Gospel – John 20:1-9
On the first day of the week,
Mary of Magdala came to the tomb early in the morning,
while it was still dark,
and saw the stone removed from the tomb.
So she ran and went to Simon Peter
and to the other disciple whom Jesus loved, and told them,
“They have taken the Lord from the tomb,
and we don’t know where they put him.”
So Peter and the other disciple went out and came to the tomb.
They both ran, but the other disciple ran faster than Peter
and arrived at the tomb first;
he bent down and saw the burial cloths there, but did not go in.
When Simon Peter arrived after him,
he went into the tomb and saw the burial cloths there,
and the cloth that had covered his head,
not with the burial cloths but rolled up in a separate place.
Then the other disciple also went in,
the one who had arrived at the tomb first,
and he saw and believed.
For they did not yet understand the Scripture
that he had to rise from the dead.
A reflection by Ms. Julia Young
“We are an Easter people,” Saint John Paul II once stated. Today, we begin our Easter celebration. After 40 days of prayer, reflection, and sacrifice, we celebrate the resurrection of our Savior. We renew our baptismal promises and renew our energy to live our faith with zeal and joy.
Thus, today’s readings inspire us to be witnesses of faith. In the First Reading, Peter reiterates the importance of the Apostles’ witness to the life, teachings, death, and resurrection of Jesus as well as their mission to “preach to the people and testify that he is the one appointed by God [… and] that everyone who believes in him will receive forgiveness of sins through his name.” As witnesses and close friends of Jesus, the Apostles were given a special mission, a vocation, to share the Gospel message. While we were not among the Apostles, we too have a call to share Jesus’ message by living our faith, particularly through service and community.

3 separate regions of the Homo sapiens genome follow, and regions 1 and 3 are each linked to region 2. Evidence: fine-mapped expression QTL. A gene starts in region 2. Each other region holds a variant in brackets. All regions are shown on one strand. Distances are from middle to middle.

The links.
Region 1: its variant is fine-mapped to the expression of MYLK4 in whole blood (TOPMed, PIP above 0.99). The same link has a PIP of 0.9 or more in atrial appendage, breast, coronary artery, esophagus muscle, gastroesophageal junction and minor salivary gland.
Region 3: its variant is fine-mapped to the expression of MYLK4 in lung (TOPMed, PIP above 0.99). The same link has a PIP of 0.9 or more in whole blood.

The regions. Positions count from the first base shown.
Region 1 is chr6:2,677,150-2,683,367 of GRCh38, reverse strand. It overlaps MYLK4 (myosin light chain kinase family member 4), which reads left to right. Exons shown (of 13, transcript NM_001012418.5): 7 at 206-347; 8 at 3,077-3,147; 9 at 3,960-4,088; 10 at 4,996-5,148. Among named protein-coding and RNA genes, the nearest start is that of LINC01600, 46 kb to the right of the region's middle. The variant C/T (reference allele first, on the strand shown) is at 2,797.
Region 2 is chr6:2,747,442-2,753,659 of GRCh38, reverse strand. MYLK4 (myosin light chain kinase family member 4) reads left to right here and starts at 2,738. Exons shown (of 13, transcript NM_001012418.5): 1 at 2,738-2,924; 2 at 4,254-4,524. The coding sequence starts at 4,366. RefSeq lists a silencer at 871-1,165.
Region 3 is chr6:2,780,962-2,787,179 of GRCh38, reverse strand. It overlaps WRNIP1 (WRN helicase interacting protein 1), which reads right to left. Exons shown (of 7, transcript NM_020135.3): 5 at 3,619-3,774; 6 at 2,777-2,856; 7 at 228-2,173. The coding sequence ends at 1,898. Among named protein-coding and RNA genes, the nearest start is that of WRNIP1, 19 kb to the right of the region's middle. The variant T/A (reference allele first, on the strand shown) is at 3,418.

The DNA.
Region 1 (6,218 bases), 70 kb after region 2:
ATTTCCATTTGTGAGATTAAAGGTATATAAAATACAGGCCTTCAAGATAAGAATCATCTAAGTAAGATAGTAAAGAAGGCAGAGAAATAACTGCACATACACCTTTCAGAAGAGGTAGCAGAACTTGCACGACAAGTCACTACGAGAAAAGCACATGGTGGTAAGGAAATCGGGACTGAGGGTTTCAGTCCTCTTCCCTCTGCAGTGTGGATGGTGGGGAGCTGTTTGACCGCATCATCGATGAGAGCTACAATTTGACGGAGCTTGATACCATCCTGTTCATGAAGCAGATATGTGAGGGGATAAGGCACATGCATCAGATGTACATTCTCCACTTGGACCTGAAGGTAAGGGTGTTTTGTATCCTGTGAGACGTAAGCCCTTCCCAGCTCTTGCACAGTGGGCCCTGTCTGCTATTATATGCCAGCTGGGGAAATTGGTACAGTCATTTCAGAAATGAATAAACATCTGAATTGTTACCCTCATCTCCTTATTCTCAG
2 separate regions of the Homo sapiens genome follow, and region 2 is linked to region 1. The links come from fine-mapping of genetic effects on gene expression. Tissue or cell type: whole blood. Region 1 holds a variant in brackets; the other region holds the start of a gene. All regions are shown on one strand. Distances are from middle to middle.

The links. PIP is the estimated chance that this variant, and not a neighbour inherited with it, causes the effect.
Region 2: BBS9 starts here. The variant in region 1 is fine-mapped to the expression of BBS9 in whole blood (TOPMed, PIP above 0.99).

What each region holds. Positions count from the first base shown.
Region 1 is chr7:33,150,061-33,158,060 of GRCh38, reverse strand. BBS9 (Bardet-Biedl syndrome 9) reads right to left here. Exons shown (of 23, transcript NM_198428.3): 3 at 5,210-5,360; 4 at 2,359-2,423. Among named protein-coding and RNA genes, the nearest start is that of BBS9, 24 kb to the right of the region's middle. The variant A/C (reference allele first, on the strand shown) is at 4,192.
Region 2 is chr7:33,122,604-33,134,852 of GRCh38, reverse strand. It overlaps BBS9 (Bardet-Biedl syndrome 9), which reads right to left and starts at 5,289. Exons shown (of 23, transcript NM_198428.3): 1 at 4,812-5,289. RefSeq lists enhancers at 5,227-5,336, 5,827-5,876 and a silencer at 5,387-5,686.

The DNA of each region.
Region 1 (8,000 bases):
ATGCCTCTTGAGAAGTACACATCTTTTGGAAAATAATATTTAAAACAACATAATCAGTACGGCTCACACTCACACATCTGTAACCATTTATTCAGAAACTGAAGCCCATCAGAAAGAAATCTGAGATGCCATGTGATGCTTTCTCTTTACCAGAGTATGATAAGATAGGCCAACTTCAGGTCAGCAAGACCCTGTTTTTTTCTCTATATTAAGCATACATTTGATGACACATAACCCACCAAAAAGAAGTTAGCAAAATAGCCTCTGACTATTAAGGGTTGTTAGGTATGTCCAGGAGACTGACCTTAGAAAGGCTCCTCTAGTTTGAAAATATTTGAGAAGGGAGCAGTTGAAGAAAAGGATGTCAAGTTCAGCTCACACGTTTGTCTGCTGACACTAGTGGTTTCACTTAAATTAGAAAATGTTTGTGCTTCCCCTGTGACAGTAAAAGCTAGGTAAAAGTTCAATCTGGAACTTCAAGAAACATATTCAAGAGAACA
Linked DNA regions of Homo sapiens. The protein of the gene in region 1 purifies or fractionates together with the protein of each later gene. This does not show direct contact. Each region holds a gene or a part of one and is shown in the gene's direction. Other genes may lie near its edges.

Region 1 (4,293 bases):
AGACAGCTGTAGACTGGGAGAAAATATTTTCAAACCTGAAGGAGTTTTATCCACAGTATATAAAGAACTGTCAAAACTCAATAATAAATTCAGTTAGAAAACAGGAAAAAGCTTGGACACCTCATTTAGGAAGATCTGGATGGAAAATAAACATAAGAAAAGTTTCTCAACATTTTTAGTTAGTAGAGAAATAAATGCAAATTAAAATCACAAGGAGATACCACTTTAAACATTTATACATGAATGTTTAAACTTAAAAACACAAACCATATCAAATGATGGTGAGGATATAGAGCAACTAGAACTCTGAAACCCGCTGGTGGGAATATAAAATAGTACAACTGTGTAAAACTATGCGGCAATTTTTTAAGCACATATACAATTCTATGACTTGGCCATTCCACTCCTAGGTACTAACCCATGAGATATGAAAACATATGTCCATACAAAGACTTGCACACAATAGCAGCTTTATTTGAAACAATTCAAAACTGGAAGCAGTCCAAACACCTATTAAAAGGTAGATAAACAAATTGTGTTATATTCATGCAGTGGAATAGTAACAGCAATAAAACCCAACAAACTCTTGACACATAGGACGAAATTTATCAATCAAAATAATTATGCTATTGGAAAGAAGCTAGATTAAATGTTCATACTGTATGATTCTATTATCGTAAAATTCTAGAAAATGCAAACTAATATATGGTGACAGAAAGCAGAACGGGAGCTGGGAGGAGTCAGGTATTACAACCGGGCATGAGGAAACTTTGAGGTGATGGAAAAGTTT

Next, the Gospel of John shares another story of witness and belief. Mary of Magdala saw that “the stone [was] removed from the tomb” so she ran to tell Peter and John, “the other disciples.” They raced to the tomb and saw that the burial clothes were moved and that Jesus was not there. They saw, and they believed. This Gospel reading is one of my favorites because of the way in which John shares the story. He removes himself as a main character, instead referring to himself as “the other disciple whom Jesus loved.” By removing his name, John demonstrates humility; the story is not about his arrival to the tomb, but about what he and Peter saw there. John offers a more objective perspective so that more people may believe. He allows us to imagine being “the other disciple,” to see what he saw, to believe.
As an Easter people, we have the mission, the vocation, to be a disciple of Christ, to serve as a witness to the Gospel, to live our renewed baptismal promises. “Halleluiah is our song!”